THE invention of a new label is much to be deprecated unless just cause can be shown for its use. The term 'bio-politics' can be justified by a consideration of its meaning and the aspect of politics which it has been designed to explain and characterise. The present condition of the nations of Europe gives much cause for apprehension. There is a general unrest, an almost universal discontent and distrust of existing methods, and, unfortunately, but few honest attempts at a policy of reconstruction. Everyone is nowadays iconoclastic. This party and that party are useless and must be abolished. One man calls for a 'business', Government, which is as vague in its meaning as the blessed word 'Mesopotamia.' Another joins a society of dilettante windbags who talk and talk and talk about social degeneracy and do nothing. Others find attraction in wild schemes of universal suffrage, of redistribution of wealth, and other chimeras as impracticable as they are sensational. Either England is in need of a severe war and a sound thrashing, or else she must begin to reconstruct her home policy from a logical and obvious basis. The inevitable result of democracy and particularly is this noticeable in the case of a democracy semi-ochlocratic is a system of cast-iron bureaucracy in which everything is subordinated to some futile red-tapeish procedure. Democracy, in fact, is mediocrity in excelsis in all meanings of the words particularly in the matter of high places. The choice of Mr. Runciman as Minister of Agriculture is simply the illustration of this fatal habit of endeavouring to find places for men, instead of men for places. By the term 'bio-politics' we mean a policy which should consider two aspects of the nation: in the first place, the increase of population and competition; in the second place, the individual attributes of the men who are available for filling places of responsibility in the State.
There can be little doubt that before very long every State will have to take in hand seriously the question of increased population and examine accurately the places and classes in which increase is most pronounced. The present troubles with hysterical women are greatly due to the excess of the female over the male population, this superfluity having nothing to do and doing it extremely ill. There is clearly a case where legislation might rationally diminish the number of female births, and thus leave enough women to go round without superfluity. Or, again, the superfluous women might be compelled to leave the country by a process of lot drawing - a method employed by the Athenians for selecting their archons, and one which can be regarded as the result of their mature consideration. Again, the absurd procedure adopted at the present time in the case of the production of abortion should be abandoned. If a woman is with child and does not want it, it is impossible to see why, when at her request a doctor undertakes an operation at present called illegal, he should not only be permitted but actually empowered to do so. The production of illegitimate children is one of those phenomena which will always occur so long as the law stands as it is, and there can be little doubt that bastardy is not only a great hindrance in life, but is also liable to swell the numbers of those who, for want of something better to do, turn their hands to crime and other ignoble pursuits.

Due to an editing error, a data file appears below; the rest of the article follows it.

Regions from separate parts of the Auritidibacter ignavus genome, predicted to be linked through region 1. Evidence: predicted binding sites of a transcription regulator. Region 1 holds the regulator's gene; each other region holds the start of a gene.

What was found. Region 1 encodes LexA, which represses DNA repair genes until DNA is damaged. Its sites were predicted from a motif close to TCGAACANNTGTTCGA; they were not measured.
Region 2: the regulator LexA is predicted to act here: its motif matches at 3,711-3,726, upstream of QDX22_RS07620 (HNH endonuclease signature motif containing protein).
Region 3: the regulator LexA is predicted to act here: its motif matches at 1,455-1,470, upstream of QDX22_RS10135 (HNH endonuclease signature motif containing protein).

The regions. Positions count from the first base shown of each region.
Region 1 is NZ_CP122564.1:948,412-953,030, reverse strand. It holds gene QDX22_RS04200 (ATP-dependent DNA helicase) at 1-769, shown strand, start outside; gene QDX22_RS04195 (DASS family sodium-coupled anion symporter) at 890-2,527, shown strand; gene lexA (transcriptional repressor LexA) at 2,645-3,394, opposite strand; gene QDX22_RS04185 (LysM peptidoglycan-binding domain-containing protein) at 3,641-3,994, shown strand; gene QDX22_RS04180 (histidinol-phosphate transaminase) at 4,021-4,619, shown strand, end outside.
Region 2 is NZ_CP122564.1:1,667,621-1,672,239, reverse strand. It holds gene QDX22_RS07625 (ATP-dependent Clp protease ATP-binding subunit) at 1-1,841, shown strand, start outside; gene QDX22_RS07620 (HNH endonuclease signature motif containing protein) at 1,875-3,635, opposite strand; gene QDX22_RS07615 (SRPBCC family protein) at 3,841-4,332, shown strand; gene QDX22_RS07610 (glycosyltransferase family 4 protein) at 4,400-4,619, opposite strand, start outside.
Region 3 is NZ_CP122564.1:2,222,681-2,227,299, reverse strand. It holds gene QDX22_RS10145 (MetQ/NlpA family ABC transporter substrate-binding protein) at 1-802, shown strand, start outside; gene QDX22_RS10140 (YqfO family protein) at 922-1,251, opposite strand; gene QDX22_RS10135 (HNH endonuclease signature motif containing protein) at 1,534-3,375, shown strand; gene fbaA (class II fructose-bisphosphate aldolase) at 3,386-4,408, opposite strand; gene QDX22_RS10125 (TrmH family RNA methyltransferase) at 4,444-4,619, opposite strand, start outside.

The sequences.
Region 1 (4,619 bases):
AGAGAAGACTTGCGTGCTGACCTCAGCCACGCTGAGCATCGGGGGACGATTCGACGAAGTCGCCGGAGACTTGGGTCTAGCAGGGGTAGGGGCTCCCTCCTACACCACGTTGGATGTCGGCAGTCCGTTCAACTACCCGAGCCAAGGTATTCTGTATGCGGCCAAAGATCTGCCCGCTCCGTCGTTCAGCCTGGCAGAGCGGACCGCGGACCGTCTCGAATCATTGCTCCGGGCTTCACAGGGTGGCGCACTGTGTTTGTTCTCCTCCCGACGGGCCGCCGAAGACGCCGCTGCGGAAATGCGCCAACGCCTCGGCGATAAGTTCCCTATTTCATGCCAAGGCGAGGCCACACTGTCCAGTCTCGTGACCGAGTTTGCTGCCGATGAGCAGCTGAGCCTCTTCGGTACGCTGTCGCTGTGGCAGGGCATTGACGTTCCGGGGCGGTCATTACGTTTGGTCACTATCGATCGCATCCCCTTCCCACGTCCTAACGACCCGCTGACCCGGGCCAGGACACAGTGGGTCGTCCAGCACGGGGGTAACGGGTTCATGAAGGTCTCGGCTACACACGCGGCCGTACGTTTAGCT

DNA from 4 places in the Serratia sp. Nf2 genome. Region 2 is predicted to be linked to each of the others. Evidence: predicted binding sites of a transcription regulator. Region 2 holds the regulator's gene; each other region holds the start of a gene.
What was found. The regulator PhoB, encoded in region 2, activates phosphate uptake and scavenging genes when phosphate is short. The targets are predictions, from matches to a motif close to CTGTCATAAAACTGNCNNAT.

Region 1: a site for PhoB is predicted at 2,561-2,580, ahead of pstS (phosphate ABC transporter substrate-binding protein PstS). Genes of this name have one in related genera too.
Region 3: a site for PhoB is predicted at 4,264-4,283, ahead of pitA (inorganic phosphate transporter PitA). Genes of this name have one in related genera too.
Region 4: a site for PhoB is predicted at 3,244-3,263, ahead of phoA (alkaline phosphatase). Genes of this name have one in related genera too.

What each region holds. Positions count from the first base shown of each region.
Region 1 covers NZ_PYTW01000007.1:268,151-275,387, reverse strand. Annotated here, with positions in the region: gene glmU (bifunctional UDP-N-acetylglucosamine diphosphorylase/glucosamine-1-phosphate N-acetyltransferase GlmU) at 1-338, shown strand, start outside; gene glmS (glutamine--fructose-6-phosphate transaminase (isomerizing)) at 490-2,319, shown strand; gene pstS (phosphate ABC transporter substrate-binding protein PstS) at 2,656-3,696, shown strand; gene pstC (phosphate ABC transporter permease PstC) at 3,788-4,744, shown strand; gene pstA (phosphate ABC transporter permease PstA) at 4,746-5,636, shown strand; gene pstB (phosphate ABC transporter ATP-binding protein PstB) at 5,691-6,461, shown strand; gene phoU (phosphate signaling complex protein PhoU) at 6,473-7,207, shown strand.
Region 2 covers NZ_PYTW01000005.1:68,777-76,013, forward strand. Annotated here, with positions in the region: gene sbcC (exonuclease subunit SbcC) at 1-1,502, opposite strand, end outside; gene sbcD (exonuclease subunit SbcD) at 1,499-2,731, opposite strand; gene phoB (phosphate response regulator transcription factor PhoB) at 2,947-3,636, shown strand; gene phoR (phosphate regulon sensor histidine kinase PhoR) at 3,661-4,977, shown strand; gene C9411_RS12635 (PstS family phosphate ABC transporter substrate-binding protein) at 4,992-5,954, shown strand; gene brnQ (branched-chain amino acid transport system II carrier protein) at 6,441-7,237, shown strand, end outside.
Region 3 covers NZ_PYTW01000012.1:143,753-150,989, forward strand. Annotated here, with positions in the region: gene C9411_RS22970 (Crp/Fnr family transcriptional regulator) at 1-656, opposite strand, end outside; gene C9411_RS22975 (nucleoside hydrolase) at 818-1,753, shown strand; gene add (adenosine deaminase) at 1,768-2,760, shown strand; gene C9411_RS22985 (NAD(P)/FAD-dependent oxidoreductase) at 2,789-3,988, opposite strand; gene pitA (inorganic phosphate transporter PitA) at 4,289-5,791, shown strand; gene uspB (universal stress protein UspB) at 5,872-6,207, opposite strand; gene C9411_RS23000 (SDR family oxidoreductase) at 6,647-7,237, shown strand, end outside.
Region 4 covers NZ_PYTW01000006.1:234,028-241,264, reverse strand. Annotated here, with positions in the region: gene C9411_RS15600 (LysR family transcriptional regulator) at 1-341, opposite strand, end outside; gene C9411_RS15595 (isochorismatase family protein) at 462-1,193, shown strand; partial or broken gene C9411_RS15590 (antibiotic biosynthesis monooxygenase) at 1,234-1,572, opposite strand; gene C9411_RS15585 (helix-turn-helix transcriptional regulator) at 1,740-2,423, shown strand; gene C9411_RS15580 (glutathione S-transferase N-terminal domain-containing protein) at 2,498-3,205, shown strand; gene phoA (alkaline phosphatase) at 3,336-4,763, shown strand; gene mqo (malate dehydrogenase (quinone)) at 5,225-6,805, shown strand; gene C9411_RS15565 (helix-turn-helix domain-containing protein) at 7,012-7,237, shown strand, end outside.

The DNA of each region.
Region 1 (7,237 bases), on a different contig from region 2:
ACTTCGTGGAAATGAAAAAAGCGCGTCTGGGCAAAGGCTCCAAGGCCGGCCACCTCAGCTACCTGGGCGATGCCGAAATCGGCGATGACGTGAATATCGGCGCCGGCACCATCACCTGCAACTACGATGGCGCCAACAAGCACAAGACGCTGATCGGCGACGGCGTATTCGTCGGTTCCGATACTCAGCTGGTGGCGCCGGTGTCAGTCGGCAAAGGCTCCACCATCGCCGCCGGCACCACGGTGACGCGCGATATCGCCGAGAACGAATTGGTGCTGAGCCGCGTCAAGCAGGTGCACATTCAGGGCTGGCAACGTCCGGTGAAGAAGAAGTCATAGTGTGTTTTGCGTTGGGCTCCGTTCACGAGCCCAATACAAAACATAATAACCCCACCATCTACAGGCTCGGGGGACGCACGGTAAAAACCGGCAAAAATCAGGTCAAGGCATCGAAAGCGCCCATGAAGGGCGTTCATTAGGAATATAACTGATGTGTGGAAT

The upkeep of lunatics and criminal lunatics is another question which must be attacked. Unless some pratical use can be made of them for experiment and the understanding of the causes of their disease, then a State lethal chamber is the best way out of the difficulty. Once we do away with the pomp and ceremony and ethical and moral lamentations over death, crime and other evils, we shall be able to treat them in a rational way without endeavouring to extract self satisfaction from the failure of the ungodly. There is no panacea, and we do not suppose for a moment that bio-politics is all-in-all and the end-all of suffering. But it is highly essential to consider the men themselves and avoid handing over to a lamp-lighter, for example, the care of the town clock. The search for good men, though difficult, is not hopeless; and were so much ingenuity displayed in the search as is shown by the promoters of the Insurance and Stamp Bills, good men would have been found long ago. Above all, the fewer orators we have the better. We do not want public speeches and canvassing and the exuberance of verbose and emotional idealists. Far better to leave the people alone who do not come voluntarily to vote-and to vote, not because the man is a Liberal or otherwise, but because he is a good man and has some knowledge of how to govern.
*First published in The New Age, 28th December, 1911